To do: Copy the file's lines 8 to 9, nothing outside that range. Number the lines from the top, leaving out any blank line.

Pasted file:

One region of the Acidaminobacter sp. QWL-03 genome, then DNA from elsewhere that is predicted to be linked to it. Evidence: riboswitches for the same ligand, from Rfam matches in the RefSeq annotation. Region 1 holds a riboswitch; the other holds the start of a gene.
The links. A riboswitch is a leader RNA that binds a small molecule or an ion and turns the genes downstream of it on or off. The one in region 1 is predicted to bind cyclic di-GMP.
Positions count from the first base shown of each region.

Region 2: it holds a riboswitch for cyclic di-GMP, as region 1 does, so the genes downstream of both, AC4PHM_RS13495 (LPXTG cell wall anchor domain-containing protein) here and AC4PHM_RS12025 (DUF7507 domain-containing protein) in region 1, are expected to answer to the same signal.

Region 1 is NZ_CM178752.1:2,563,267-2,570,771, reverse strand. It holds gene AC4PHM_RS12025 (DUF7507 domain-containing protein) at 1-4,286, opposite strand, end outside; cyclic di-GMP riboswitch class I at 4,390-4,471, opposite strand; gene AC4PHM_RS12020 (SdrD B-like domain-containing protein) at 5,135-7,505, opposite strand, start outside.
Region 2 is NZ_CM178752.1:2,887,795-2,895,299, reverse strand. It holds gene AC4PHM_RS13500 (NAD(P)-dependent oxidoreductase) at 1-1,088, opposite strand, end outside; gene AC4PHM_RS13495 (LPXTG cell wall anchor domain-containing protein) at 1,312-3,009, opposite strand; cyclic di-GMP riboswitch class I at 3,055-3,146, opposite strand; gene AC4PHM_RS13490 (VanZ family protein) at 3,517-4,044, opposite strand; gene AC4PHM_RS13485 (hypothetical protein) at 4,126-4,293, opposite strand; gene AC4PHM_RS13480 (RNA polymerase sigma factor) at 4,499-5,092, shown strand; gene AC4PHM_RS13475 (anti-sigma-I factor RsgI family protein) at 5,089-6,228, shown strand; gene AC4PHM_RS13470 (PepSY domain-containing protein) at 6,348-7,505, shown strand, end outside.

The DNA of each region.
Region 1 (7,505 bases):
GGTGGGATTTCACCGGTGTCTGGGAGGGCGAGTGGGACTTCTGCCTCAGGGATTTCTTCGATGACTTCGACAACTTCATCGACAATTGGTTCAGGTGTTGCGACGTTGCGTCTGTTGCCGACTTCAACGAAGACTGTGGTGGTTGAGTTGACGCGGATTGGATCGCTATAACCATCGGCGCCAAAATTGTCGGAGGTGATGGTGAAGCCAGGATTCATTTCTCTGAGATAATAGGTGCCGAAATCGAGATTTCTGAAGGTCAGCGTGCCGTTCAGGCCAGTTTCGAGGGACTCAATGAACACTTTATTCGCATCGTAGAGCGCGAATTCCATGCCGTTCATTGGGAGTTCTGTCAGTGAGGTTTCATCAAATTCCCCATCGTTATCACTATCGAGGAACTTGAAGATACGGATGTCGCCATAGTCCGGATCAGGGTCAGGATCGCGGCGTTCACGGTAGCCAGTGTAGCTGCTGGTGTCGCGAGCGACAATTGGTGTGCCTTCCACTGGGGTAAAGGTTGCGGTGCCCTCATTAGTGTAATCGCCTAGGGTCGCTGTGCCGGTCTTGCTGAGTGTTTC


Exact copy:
Region 1 (7,505 bases):
GGTGGGATTTCACCGGTGTCTGGGAGGGCGAGTGGGACTTCTGCCTCAGGGATTTCTTCGATGACTTCGACAACTTCATCGACAATTGGTTCAGGTGTTGCGACGTTGCGTCTGTTGCCGACTTCAACGAAGACTGTGGTGGTTGAGTTGACGCGGATTGGATCGCTATAACCATCGGCGCCAAAATTGTCGGAGGTGATGGTGAAGCCAGGATTCATTTCTCTGAGATAATAGGTGCCGAAATCGAGATTTCTGAAGGTCAGCGTGCCGTTCAGGCCAGTTTCGAGGGACTCAATGAACACTTTATTCGCATCGTAGAGCGCGAATTCCATGCCGTTCATTGGGAGTTCTGTCAGTGAGGTTTCATCAAATTCCCCATCGTTATCACTATCGAGGAACTTGAAGATACGGATGTCGCCATAGTCCGGATCAGGGTCAGGATCGCGGCGTTCACGGTAGCCAGTGTAGCTGCTGGTGTCGCGAGCGACAATTGGTGTGCCTTCCACTGGGGTAAAGGTTGCGGTGCCCTCATTAGTGTAATCGCCTAGGGTCGCTGTGCCGGTCTTGCTGAGTGTTTC